Friday, 6 December 2013

A Dancing Ganesa from the Pala era

By Chithra Madhavan

One of the most glorious epochs in Indian history was when the Pala dynasty ruled over most of what is today Bengal, Bihar and Bangladesh between the 8th-12th centuries A.D. Although much of Pala art is Buddhist, it also has many images belonging to the Hindu pantheon. Stone carvings of Nataraja, Surya, Uma Maheswara, Ganesa and Vishnu of superb workmanship belonging to this era can be seen in various places. Many of the metal sculptures of this period are also excellent pieces of art.

An image of Ganesa, carved of black stone, now in the Government Museum, Chennai, belongs to the Pala times. The stone on which it is carved is broken at the top, but fortunately, except for some minor damage, this image is intact.

This exquisite sculpture of this deity (Nritta Ganapati) dancing on a full-blown lotus is in tri-bhanga, with three bends in the body and eight hands and not four as is normally seen. His left leg, slightly bent, rests on the lotus. In the uppermost right hand, Ganesa holds a garland of beads (japa mala), held ever so delicately with just one finger. Another hand holds the axe (parasu), the third, unfortunately damaged, is in the gesture of assuring devotees not to fear (abhaya hasta), and the fourth right hand is seen hanging reaching down to the waist and holding an object not easily identifiable.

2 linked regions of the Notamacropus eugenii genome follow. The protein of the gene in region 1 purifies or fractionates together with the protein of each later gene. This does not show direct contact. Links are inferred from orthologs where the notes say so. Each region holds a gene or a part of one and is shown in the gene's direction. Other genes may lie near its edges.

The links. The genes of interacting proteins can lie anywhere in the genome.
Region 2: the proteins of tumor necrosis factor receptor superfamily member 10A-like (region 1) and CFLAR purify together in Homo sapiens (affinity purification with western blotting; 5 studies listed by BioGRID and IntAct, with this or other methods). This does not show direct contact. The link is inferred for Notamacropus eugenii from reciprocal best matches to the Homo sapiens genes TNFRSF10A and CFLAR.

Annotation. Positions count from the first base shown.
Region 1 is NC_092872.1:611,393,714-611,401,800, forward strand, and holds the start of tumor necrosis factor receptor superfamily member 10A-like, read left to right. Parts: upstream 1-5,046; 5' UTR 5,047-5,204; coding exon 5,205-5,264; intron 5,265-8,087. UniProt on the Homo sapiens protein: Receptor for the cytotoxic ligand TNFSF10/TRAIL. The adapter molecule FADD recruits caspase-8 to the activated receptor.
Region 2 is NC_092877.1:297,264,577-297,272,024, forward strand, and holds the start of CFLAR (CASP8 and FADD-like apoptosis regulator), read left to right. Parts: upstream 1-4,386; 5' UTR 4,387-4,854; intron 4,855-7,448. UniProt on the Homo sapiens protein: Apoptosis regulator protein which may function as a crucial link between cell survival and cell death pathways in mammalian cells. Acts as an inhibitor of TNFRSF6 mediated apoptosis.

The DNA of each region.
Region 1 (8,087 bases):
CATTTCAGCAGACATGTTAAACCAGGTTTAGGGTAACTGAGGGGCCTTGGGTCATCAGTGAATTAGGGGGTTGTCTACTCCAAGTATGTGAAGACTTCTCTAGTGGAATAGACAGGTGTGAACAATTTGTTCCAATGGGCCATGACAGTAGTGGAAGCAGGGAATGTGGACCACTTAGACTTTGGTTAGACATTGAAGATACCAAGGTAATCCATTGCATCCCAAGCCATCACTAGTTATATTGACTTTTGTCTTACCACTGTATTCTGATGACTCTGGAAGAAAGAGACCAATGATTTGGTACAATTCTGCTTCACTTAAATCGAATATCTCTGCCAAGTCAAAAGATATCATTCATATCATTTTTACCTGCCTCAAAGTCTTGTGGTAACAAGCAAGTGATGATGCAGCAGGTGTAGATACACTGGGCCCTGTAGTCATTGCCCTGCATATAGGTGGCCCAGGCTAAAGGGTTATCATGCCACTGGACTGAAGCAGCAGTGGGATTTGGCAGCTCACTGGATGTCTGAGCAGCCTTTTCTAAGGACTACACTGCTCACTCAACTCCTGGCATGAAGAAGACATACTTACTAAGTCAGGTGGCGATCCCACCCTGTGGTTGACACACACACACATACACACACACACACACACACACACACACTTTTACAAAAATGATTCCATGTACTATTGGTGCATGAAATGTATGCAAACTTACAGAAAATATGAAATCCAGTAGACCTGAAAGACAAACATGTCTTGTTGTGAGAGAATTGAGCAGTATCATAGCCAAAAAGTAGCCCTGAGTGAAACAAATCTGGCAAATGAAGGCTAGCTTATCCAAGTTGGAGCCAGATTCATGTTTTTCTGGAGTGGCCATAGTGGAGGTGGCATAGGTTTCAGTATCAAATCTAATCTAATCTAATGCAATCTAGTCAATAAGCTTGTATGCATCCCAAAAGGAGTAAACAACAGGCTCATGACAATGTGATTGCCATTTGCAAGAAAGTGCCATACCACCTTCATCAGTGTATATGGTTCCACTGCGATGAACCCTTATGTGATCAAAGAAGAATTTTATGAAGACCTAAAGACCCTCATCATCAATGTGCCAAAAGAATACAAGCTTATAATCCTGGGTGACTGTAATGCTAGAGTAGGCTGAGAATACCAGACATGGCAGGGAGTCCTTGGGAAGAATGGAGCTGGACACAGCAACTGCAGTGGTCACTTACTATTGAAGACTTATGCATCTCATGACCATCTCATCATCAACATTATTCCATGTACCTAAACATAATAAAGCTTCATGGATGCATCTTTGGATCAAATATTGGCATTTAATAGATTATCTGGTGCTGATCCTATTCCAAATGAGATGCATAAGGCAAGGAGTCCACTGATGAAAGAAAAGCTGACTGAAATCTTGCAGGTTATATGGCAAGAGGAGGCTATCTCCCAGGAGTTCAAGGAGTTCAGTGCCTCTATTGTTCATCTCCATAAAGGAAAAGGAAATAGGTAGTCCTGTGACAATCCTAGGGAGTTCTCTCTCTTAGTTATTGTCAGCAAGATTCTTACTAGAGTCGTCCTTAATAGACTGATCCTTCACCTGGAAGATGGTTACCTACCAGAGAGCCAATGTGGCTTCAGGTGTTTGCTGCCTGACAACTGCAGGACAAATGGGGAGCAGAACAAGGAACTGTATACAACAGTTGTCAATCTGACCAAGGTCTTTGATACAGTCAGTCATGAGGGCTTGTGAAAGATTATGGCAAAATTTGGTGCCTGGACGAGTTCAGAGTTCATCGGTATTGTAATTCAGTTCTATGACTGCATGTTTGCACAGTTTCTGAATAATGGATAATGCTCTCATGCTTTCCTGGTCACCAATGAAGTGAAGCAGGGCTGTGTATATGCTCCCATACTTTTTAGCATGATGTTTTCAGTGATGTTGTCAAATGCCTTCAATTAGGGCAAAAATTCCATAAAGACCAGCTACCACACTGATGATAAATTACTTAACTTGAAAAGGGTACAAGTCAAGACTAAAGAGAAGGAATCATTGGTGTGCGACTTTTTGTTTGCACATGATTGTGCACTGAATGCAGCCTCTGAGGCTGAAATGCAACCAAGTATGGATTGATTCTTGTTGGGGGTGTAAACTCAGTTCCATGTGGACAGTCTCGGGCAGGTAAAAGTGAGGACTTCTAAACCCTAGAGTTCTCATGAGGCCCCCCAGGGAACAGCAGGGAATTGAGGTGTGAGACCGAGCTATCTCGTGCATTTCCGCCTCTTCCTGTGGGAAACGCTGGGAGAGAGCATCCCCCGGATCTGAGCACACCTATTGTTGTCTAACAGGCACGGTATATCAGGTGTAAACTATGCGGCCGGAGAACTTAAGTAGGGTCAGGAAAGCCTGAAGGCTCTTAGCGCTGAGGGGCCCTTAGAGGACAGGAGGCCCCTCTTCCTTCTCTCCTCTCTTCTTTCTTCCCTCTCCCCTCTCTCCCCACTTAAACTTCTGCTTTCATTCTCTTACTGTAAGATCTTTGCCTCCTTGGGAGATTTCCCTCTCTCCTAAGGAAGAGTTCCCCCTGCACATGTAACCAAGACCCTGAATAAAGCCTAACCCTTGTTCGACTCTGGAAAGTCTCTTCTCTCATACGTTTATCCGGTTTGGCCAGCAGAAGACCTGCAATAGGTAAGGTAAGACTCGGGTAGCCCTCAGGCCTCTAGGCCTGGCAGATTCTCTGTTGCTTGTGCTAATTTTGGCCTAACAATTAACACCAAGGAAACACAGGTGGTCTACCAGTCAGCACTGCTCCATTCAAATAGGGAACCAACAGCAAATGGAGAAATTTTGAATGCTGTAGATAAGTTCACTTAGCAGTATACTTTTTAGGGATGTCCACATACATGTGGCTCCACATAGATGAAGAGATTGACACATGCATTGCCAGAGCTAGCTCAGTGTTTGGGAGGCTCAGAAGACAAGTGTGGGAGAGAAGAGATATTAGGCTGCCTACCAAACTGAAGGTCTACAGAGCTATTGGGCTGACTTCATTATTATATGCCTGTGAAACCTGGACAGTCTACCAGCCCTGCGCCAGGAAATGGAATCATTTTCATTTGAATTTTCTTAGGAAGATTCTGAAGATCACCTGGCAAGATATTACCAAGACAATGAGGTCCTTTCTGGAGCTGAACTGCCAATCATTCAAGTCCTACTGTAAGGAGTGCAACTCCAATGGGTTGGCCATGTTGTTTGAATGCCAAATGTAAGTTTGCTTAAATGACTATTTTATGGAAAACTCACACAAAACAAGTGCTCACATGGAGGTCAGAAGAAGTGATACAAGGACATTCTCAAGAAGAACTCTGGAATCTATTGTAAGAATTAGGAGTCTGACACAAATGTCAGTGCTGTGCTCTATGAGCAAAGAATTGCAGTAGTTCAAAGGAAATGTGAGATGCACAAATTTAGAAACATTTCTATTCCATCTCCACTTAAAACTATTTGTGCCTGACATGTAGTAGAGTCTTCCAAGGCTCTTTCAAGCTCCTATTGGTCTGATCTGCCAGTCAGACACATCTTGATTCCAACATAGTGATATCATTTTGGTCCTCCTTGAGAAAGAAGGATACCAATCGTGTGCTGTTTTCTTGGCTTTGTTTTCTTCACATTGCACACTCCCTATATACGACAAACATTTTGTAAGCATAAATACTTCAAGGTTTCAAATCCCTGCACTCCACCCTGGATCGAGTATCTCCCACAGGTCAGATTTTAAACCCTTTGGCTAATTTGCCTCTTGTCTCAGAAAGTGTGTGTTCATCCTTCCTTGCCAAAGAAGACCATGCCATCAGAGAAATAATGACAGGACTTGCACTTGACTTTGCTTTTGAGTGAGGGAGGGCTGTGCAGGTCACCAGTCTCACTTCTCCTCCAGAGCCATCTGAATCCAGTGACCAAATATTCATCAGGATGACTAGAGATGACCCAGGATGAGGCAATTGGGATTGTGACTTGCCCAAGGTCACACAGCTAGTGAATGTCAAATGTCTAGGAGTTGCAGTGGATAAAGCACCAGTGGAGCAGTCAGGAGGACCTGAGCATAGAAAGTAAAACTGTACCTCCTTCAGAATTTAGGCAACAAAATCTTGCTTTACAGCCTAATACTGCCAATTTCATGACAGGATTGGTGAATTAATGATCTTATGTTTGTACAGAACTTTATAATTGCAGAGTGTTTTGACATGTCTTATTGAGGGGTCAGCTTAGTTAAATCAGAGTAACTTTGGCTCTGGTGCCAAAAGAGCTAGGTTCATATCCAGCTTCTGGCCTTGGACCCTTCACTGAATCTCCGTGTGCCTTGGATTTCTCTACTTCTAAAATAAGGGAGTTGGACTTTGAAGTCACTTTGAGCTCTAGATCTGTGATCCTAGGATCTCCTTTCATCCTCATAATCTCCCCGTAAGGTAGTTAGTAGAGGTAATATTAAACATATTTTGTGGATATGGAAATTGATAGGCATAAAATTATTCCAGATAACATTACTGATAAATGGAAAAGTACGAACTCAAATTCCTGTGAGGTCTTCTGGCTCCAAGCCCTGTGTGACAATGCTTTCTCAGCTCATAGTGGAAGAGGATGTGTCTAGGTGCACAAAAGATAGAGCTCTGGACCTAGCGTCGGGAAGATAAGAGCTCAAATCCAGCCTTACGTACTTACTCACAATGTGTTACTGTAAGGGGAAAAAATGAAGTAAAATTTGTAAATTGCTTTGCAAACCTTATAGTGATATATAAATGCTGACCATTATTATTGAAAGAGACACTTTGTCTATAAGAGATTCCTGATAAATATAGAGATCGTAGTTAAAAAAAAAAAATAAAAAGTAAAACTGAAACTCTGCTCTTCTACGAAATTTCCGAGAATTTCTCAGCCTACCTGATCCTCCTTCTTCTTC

The topmost left hand is uplifted and does not hold any attribute so as to enable Vinayaka to depict various mudras; the second holds the elephant-goad (ankusha), the third holds an object not easily identifiable, but probably is the pasha (elephant-goad) and the fourth reaches out to a cupful of modaka. This image is much bejewelled with crown, necklaces, bangles, armlets and anklets.

Flanking the feet of the deity are tiny figures of two Siva ganas playing musical instruments. The one to the dancer’s right plays on two vertically placed drums, while the musician to the left sounds the cymbals. Both the artistes are apparently watching the dancer in blissful rapture, going by the expression on their faces. On one side of the base of the pedestal of the image is Ganesa’s mouse-vehicle (mushika-vahana) and on the other side is a supplicant devotee.

The sensitive onlooker can actually visualize this stone Ganesa dance. This anonymous sculptor of the Pala times surely deserves our appreciation.

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